Over the course of my Christian walk, I have been lead astray by many well-meaning Christians, especially in the homeschool world. As I ventured out into unknown waters back in 2003, my head went under many times. The goal was to educate our three boys at home using a classical Christian approach. At that time, I was not a mature Christian, and I was not well-educated despite my college degree. Looking back, I can see where the ecumenism of the evangelical world today had already taken hold in the homeschool scene.
Historically, Protestantism was birthed out of the Reformation in the 16th century. The Roman Catholic Church was deemed heretical with its icons, belief in transubstantiation, works-based salvation, and worship of Mary and the saints. But unbeknownst to me in 1994 (the same year that God saved me), the Evangelicals and Catholics Together document was signed, which called for a need to deliver a common witness to the modern world. Even though Catholic beliefs and practices had not changed since the Reformation, the Roman Catholic Church was now considered an alternative community of worship for Christians, even though it still does not worship the same Jesus as orthodox Christianity. As the evangelical world embraced Catholicism, the rise of the Christian homeschool movement allowed the scholarship and literary talent of Anglican C.S. Lewis and Roman Catholic J.R.R. Tolkien to supersede their theological beliefs.
Quite honestly, I had never read anything by Lewis or Tolkien prior to my introduction to them in 2004. As I was trying to accumulate our curricula, the homeschool world was lit up with books and curriculum for both The Chronicles of Narnia and The Lord of the Rings series. I never even considered that these books were not Christian because everyone knew that they were filled with Christian allegories and allusions. Many of my on-line and local homeschool friends were reading and discussing both series, and I did the same. In 2009, I embraced the reformed faith, and since that time I've slowly moved away from Lewis and Tolkien; however, with the entertainment value in the movie sector, it's been more difficult to exclude them from our family life and Christian fellowship.
I would never recommend that any Christian read Lewis or Tolkien*; and if I could start over, I would not include Lewis or Tolkien in our homeschool. I know that's borderline blasphemy for some, so I've decided to do a blog series on Lewis (Part I) and Tolkien (Part I) to show why these authors should not be read by Bible-believing Christians.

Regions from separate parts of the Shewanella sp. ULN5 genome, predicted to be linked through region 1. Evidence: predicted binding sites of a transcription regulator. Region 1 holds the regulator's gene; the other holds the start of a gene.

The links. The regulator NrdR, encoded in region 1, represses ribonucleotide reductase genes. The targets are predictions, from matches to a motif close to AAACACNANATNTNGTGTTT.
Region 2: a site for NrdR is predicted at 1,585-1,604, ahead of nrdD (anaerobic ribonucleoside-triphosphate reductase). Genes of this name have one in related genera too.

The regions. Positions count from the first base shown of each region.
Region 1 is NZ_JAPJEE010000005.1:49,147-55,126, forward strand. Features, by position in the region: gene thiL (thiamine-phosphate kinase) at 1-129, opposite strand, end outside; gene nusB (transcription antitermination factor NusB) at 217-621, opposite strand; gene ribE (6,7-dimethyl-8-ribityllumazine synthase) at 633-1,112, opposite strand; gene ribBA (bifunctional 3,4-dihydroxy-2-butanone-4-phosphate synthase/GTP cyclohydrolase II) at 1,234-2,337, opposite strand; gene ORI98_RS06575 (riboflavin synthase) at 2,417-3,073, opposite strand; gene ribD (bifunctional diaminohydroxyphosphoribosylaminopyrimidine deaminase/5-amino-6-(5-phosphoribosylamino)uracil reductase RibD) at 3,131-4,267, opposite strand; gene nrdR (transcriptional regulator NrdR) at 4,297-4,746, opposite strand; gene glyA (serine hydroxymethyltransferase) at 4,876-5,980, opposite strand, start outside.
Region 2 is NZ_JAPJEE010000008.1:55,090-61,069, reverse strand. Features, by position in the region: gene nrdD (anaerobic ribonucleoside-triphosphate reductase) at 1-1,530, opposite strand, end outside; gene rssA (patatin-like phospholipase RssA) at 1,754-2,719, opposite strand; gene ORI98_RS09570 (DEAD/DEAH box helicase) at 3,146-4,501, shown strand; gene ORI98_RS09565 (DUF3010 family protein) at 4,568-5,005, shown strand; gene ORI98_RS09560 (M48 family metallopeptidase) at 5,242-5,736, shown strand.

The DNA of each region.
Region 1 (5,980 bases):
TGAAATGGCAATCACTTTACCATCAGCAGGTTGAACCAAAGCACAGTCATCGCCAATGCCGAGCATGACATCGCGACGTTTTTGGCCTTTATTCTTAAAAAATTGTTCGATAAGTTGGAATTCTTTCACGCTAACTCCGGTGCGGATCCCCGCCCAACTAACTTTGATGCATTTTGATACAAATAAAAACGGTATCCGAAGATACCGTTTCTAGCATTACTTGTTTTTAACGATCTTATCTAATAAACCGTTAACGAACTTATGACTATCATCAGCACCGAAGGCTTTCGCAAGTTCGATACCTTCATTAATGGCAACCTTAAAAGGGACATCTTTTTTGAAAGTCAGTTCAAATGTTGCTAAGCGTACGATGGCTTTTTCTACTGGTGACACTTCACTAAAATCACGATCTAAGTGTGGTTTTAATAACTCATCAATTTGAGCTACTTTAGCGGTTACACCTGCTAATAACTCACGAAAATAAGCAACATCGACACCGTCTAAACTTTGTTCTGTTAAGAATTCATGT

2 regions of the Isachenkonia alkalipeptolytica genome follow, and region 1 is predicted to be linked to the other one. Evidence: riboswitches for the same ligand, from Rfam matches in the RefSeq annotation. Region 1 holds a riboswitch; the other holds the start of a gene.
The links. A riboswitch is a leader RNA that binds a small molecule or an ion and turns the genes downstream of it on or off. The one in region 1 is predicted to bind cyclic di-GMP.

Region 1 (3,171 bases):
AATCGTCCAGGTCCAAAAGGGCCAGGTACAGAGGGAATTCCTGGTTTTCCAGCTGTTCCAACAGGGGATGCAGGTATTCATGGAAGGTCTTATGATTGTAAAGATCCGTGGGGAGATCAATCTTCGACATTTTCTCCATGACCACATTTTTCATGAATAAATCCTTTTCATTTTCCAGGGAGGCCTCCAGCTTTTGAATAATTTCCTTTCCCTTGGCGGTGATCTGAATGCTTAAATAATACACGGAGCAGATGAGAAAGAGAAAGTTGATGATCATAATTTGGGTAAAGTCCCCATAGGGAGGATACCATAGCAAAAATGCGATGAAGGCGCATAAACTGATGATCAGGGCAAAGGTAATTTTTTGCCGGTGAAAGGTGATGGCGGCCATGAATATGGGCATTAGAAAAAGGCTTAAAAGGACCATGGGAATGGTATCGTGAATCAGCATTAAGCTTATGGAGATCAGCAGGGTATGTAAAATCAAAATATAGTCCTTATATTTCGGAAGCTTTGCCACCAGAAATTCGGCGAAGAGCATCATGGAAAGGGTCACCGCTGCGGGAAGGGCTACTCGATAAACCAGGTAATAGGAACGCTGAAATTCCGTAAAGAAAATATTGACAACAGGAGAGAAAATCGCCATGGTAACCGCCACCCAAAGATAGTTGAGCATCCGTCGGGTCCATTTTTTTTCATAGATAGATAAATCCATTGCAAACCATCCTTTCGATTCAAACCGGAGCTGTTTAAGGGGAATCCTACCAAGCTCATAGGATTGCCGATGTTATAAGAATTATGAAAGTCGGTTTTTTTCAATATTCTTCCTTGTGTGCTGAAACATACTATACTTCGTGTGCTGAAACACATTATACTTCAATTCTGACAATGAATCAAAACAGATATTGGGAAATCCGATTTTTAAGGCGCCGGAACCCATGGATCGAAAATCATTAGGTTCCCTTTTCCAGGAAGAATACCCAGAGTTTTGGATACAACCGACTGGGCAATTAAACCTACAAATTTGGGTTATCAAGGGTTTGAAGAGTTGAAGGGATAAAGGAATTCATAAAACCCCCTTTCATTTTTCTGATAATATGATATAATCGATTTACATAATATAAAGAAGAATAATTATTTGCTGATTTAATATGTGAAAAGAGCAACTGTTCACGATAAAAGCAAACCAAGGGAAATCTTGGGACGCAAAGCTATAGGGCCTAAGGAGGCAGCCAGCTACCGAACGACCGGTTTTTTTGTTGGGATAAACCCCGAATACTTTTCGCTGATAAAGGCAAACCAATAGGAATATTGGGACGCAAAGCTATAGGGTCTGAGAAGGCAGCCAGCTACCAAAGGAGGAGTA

Thankfully, my family never read the Harry Potter series or saw the movies. Ironically, the same reasons that I initially rejected J.K. Rowling from our Christian home are very similar to the reasons that I now reject C.S. Lewis and J.R.R. Tolkien.
Like most boys, my boys are very enamored with the fighting scenes and cinematography of The Chronicles of Narnia and The Lord of the Rings, as well as the well-written prose by both authors. My prayer is that my lack of initial discernment will not hinder their Christian walk, and that they will come to see the
evil unbiblical fruits of these authors and discard them accordingly.
*NB: Based on further research, I am updating my initial disapproval of all J.R.R. Tolkien books to reflect that I would recommend reading his books, but with a high level of discernment. I still would not use his books in our homeschool, but with guidance and daily dialogue, I would let me boys read The Lord of the Rings series (for more details regarding this reserved recommendation, please watch for my upcoming series on J.R.R. Tolkien).
"For ye were sometimes darkness, but now are ye light in the Lord: walk as children of the light: (For the fruit of the Spirit is in all goodness and righteousness and truth;) Proving what is acceptable unto the Lord. And have no fellowship with the unfruitful works of darkness, but rather reprove them," (Eph. 5:8-11).